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Polar Marine Microorganisms and Climate Change

Research output: Chapter in Book/Report/Conference proceedingChapter in a book

  • C Verde
  • D Giordano
  • C M Bellas
  • G di Prisco
  • A M Anesio
Original languageEnglish
Title of host publicationAdvances in Microbial Physiology
Pages187-215
Number of pages29
Volume69
DOIs
DateE-pub ahead of print - 29 Aug 2016

Publication series

NameAdvances in Microbial Physiology
PublisherElsevier
ISSN (Print)0065-2911

Abstract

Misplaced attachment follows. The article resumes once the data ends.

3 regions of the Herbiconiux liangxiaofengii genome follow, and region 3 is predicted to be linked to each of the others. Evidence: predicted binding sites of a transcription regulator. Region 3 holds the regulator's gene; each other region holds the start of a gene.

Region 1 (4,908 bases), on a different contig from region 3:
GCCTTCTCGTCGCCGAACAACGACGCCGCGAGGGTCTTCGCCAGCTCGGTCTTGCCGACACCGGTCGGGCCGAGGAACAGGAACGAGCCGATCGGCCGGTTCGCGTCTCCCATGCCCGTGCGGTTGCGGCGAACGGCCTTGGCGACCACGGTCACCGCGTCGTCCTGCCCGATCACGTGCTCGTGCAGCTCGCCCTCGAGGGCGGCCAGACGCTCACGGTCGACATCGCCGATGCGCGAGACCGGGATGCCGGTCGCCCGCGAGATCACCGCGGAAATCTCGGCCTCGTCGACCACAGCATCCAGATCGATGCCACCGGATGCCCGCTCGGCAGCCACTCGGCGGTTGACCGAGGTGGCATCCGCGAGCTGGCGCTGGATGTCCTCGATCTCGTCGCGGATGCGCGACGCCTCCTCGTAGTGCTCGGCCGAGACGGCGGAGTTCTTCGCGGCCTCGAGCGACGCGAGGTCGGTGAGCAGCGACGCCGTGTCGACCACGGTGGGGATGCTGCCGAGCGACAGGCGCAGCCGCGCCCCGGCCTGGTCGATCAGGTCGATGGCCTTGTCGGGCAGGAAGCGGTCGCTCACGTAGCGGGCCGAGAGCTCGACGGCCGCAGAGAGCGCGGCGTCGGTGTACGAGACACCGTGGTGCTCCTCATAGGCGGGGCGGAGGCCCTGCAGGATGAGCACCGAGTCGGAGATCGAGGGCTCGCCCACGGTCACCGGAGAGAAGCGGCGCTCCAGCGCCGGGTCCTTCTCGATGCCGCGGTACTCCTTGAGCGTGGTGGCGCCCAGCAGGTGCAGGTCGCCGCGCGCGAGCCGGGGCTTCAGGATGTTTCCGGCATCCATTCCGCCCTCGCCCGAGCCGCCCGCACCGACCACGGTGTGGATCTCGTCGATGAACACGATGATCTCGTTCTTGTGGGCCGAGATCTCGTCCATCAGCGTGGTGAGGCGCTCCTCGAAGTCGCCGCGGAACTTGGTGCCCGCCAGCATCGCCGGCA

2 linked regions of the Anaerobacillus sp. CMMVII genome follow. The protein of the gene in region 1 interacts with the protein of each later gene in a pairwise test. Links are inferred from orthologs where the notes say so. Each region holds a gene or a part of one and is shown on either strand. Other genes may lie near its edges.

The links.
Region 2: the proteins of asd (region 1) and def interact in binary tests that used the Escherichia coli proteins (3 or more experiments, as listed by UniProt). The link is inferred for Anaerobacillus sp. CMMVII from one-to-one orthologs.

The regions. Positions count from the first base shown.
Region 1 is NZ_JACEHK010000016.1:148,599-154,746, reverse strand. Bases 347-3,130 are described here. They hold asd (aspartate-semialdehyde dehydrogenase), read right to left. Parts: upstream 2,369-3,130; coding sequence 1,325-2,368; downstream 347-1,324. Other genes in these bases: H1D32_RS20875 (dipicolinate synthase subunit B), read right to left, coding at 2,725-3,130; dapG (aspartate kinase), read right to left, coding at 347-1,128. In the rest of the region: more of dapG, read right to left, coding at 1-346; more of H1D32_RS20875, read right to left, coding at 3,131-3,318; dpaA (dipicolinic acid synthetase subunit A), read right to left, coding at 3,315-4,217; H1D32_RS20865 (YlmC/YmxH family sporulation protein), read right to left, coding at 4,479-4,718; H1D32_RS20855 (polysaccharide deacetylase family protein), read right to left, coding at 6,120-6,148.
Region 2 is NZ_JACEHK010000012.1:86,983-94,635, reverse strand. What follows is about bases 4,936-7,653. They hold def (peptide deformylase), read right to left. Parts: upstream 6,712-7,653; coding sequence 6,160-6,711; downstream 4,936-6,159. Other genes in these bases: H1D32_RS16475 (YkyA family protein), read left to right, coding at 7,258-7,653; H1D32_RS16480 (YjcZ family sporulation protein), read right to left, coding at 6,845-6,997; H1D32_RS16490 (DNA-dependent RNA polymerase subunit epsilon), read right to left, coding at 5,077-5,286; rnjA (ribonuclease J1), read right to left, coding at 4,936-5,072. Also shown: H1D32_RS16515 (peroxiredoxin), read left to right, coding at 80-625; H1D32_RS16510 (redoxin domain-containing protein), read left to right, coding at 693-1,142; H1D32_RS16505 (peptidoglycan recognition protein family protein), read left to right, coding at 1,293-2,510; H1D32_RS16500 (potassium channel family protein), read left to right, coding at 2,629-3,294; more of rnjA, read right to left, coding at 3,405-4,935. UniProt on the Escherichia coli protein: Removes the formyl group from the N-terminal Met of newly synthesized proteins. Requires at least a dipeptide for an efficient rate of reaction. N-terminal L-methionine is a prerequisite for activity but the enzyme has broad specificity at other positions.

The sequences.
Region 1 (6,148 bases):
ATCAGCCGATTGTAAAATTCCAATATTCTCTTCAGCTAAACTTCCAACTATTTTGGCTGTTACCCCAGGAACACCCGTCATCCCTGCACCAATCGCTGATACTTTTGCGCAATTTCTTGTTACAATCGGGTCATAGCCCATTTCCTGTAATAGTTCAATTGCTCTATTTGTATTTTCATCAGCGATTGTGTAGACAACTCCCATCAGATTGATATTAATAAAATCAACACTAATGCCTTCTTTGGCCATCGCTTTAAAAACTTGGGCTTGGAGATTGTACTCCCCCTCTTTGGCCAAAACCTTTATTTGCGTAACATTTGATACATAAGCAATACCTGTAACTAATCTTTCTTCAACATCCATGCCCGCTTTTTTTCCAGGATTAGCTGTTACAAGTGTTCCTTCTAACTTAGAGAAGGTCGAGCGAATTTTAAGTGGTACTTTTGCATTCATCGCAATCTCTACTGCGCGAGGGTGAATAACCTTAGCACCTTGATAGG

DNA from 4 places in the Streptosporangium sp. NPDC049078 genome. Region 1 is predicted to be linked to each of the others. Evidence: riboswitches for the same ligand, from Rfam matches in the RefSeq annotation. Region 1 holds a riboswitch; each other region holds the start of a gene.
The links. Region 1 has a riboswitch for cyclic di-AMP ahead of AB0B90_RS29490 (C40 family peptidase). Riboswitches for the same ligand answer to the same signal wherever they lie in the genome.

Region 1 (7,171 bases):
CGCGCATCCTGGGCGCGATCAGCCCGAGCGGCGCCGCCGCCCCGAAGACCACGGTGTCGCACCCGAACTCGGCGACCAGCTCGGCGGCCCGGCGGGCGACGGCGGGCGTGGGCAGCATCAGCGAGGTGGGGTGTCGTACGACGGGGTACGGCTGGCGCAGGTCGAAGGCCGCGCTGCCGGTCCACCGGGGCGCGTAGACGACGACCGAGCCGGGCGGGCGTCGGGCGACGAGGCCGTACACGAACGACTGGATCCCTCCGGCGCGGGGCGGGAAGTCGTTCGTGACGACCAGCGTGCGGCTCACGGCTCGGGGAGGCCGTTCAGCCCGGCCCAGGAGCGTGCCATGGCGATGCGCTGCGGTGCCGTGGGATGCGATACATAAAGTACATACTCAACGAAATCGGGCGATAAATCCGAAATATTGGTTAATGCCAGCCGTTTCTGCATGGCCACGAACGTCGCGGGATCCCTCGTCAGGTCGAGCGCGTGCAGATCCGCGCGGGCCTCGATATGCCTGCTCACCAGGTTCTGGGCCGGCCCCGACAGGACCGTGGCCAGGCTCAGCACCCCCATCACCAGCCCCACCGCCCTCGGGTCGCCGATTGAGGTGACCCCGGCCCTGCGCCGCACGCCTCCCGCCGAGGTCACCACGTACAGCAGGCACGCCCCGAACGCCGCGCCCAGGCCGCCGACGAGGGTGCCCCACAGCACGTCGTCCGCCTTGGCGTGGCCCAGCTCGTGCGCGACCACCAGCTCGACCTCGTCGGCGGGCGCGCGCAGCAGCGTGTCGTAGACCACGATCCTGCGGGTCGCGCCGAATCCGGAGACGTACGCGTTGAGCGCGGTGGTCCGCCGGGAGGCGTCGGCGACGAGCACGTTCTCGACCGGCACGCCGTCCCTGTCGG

The large diversity of marine microorganisms harboured by oceans plays an important role in planet sustainability by driving globally important biogeochemical cycles; all primary and most secondary production in the oceans is performed by microorganisms. The largest part of the planet is covered by cold environments; consequently, cold-adapted microorganisms have crucial functional roles in globally important environmental processes and biogeochemical cycles cold-adapted extremophiles are a remarkable model to shed light on the molecular basis of survival at low temperature. The indigenous populations of Antarctic and Arctic microorganisms are endowed with genetic and physiological traits that allow them to live and effectively compete at the temperatures prevailing in polar regions. Some genes, e.g. glycosyltransferases and glycosylsynthetases involved in the architecture of the cell wall, may have been acquired/retained during evolution of polar strains or lost in tropical strains. This present work focusses on temperature and its role in shaping microbial adaptations; however, in assessing the impacts of climate changes on microbial diversity and biogeochemical cycles in polar oceans, it should not be forgotten that physiological studies need to include the interaction of temperature with other abiotic and biotic factors.

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